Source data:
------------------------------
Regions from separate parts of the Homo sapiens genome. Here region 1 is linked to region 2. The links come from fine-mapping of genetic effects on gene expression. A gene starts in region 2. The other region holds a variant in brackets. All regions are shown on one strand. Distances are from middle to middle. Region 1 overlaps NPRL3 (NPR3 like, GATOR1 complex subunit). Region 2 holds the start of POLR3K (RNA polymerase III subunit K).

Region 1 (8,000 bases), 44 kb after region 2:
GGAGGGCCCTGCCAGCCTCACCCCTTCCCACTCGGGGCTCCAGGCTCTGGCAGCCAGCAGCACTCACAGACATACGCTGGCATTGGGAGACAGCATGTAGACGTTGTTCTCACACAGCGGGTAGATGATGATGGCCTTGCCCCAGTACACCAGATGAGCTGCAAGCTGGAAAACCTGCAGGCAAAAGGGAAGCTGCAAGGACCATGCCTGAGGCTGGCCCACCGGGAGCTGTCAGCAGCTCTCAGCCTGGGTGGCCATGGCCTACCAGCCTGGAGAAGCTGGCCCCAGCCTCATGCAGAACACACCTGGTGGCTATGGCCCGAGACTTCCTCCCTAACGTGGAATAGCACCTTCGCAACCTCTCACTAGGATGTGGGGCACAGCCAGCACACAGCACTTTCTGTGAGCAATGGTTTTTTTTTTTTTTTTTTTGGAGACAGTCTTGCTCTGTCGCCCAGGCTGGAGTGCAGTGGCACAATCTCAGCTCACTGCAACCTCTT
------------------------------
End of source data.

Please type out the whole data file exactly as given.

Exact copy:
Regions from separate parts of the Homo sapiens genome. Here region 1 is linked to region 2. The links come from fine-mapping of genetic effects on gene expression. A gene starts in region 2. The other region holds a variant in brackets. All regions are shown on one strand. Distances are from middle to middle. Region 1 overlaps NPRL3 (NPR3 like, GATOR1 complex subunit). Region 2 holds the start of POLR3K (RNA polymerase III subunit K).

Region 1 (8,000 bases), 44 kb after region 2:
GGAGGGCCCTGCCAGCCTCACCCCTTCCCACTCGGGGCTCCAGGCTCTGGCAGCCAGCAGCACTCACAGACATACGCTGGCATTGGGAGACAGCATGTAGACGTTGTTCTCACACAGCGGGTAGATGATGATGGCCTTGCCCCAGTACACCAGATGAGCTGCAAGCTGGAAAACCTGCAGGCAAAAGGGAAGCTGCAAGGACCATGCCTGAGGCTGGCCCACCGGGAGCTGTCAGCAGCTCTCAGCCTGGGTGGCCATGGCCTACCAGCCTGGAGAAGCTGGCCCCAGCCTCATGCAGAACACACCTGGTGGCTATGGCCCGAGACTTCCTCCCTAACGTGGAATAGCACCTTCGCAACCTCTCACTAGGATGTGGGGCACAGCCAGCACACAGCACTTTCTGTGAGCAATGGTTTTTTTTTTTTTTTTTTTGGAGACAGTCTTGCTCTGTCGCCCAGGCTGGAGTGCAGTGGCACAATCTCAGCTCACTGCAACCTCTT